The fact that Windsor is the opposite of a Kate McKinnon character on “SNL” is exactly what made her the perfect plaintiff in the eyes of the lawyer who did eventually take her case, Roberta Kaplan (and perhaps the reason why other LGBT organizations declined her case). Kaplan followed a model used by other minority groups: Michael Klarman, a professor at Harvard Law School and a former clerk for Justice Ruth Bader Ginsburg, is quoted in a The New Yorker article about Windsor as saying, “When you’ve got an appealing litigant, it makes you want to side with them. Of course, you are deciding a case for a much broader group of litigants, so it ought to be irrelevant, but it’s not. With school desegregation, the N.A.A.C.P. accepted only plaintiffs who were middle class, from the best families, well educated, well dressed. When the American Jewish Congress was thinking about school-prayer challenges, they much preferred a Jew to an atheist.”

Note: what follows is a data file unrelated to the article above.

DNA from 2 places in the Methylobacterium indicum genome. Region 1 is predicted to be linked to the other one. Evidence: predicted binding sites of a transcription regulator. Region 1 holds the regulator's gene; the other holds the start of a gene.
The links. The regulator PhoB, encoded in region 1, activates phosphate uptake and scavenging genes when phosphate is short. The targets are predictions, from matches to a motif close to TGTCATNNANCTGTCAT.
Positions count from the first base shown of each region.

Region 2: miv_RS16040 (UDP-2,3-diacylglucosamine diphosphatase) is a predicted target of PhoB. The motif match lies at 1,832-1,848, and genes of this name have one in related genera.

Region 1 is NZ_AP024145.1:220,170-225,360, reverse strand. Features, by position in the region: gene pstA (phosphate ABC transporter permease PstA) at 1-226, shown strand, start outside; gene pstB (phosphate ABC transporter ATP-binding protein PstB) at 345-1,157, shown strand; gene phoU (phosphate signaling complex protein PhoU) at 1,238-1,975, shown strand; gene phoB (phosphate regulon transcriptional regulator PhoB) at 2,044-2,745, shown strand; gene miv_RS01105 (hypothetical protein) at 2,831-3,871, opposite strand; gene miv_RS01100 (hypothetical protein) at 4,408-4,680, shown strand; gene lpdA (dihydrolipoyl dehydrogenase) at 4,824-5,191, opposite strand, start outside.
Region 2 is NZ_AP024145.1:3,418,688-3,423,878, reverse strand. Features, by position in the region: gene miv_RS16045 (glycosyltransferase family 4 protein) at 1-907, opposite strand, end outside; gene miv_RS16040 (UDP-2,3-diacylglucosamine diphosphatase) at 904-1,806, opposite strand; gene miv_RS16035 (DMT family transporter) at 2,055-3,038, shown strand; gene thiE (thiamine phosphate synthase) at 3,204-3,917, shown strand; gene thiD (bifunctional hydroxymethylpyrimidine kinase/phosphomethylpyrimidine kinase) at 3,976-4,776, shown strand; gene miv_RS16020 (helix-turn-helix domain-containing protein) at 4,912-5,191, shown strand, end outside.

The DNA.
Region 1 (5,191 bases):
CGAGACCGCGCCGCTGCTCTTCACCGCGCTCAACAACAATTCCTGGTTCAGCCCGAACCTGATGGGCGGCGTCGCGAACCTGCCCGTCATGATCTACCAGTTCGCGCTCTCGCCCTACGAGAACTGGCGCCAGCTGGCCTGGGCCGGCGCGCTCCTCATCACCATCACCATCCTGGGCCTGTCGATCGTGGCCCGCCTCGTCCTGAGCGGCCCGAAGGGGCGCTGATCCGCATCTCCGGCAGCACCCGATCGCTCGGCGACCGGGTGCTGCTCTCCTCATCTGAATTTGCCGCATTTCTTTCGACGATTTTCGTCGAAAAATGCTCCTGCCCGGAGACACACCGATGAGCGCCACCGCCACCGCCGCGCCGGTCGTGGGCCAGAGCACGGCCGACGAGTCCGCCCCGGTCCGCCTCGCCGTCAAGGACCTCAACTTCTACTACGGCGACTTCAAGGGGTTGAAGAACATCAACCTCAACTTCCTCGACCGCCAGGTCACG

Windsor was a woman (gay men had a stigma of being too sexual), educated, upper class, had already gone through menopause (heterosexuals would be more likely to identify with her love story and not be sidetracked by biases about gay sex) and easily passed as straight. Kaplan even told the writer of the same New Yorker article that when she “saw, frankly, how beautiful she was and how articulate she was, I was, like, This is it.” Kaplan specifically rejected the strategy of other LGBT legal organizations of creating a “rainbow coalition” of plaintiffs in cases to would include a diversity of race, age, and gender because she felt that having a single litigant was more relatable to audiences.

US President Barack Obama holds hands with Edie Windsor after she introduced him during the Democratic National Committee LGBT Gala at Gotham Hall on June 17, 2014 in New York, New York. AFP PHOTO/Mandel NGAN (Photo credit should read MANDEL NGAN/AFP/Getty Images)

Photo: Getty Images